Display Settings:


Send to:

Choose Destination
See comment in PubMed Commons below
Psychopharmacology (Berl). 1999 Mar;143(1):102-10.

Effect of a selective dopamine D1 agonist (ABT-431) on smoked cocaine self-administration in humans.

Author information

  • 1Department of Psychiatry, College of Physicians and Surgeons of Columbia University, New York, NY 10032, USA. mh235@columbia.edu



Data in laboratory animals suggest that D1 receptor agonists may have potential utility for the treatment of cocaine abuse.


The effects of ABT-431, a selective agonist at the dopamine D1 receptor, on the reinforcing, cardiovascular and subjective effects of cocaine were investigated in humans.


Nine experienced cocaine smokers (8M, 1F), participated in nine self-administration sessions while residing on an inpatient research unit: three doses of ABT-431 (0, 2, 4 mg i.v.) were each given in combination with three doses of smoked cocaine (0, 12, 50 mg). ABT-431 was intravenously administered over a 1-h period immediately prior to cocaine self-administration sessions. A six-trial choice procedure (cocaine versus $5 merchandise vouchers) was utilized, with sessions consisting of: (a) one sample trial, where participants received the cocaine dose available that day, and (b) five choice trials, where participants chose between the available cocaine dose and one merchandise voucher.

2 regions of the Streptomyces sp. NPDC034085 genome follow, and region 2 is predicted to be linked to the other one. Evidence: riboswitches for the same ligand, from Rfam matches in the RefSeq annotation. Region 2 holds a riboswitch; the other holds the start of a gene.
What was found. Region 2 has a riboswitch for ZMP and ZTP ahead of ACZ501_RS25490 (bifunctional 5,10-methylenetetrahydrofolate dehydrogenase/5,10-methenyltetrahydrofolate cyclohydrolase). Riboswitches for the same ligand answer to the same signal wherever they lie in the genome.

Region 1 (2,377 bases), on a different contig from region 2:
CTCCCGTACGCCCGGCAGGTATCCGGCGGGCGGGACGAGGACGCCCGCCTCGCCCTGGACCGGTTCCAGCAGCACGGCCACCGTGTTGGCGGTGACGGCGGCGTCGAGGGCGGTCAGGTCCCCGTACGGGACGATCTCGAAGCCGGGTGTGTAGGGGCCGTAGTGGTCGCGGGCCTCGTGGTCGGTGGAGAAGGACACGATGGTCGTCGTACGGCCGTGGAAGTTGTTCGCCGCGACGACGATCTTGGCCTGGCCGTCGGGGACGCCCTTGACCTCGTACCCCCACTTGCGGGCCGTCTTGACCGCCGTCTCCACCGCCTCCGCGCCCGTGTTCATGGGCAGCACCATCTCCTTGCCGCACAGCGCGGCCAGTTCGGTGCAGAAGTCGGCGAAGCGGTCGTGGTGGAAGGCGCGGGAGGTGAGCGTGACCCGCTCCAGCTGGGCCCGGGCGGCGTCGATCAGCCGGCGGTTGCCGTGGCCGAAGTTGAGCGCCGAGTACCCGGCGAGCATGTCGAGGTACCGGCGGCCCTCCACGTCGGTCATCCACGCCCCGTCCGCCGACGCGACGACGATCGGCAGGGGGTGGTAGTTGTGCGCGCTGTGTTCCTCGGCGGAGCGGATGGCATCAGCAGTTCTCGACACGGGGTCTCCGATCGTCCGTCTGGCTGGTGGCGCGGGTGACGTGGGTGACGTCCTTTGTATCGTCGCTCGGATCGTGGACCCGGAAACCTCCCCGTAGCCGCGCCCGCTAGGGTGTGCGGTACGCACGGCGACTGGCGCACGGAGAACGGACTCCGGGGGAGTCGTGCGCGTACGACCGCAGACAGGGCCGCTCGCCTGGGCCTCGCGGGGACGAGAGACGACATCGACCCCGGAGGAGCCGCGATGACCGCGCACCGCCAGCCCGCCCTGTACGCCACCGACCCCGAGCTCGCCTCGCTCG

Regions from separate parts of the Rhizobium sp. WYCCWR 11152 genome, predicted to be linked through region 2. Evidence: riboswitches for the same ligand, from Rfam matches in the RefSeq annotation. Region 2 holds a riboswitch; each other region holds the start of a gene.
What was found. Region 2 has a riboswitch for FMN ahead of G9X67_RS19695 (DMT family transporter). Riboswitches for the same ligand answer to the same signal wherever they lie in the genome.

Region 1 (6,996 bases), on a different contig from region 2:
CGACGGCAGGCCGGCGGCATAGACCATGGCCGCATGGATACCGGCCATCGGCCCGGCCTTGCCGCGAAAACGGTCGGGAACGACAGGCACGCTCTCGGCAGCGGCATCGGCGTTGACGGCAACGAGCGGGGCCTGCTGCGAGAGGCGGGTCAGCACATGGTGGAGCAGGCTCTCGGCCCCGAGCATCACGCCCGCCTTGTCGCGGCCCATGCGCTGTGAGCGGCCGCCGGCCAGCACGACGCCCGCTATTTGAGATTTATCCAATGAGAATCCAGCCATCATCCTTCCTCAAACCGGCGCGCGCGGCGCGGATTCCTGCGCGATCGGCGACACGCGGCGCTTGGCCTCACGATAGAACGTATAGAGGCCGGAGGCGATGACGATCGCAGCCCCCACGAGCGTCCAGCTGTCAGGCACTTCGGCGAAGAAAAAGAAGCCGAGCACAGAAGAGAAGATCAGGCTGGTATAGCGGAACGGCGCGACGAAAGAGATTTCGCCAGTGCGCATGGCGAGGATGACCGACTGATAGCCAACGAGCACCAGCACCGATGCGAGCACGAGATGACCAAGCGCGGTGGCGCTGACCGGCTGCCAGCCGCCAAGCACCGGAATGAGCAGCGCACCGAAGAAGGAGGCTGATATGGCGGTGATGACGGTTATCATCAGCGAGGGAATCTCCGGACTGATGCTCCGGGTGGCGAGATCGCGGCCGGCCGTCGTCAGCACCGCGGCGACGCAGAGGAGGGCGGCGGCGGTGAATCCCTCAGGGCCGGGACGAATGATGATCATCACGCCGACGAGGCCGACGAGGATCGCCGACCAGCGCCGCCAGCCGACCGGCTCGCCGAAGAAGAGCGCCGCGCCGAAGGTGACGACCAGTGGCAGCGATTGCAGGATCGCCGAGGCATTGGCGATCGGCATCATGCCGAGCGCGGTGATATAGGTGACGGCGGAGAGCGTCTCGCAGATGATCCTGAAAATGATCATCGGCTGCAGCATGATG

ABT-431 did not affect the number of times participants chose to smoke each dose of cocaine, but produced significant dose-dependent decreases in the subjective effects of cocaine, including ratings of "High," "Stimulated," dose liking, estimates of dose value, "Quality," and "Potency." Furthermore, there was a trend for ABT-431 (4 mg) to decrease cocaine craving. ABT-431 also increased heart rate, while decreasing systolic and diastolic pressure at each dose of cocaine.


These data suggest that D1 agonists may have potential utility for the treatment of cocaine abuse.

[PubMed - indexed for MEDLINE]
PubMed Commons home

PubMed Commons

How to join PubMed Commons

    Supplemental Content

    Full text links

    Icon for Springer
    Loading ...
    Write to the Help Desk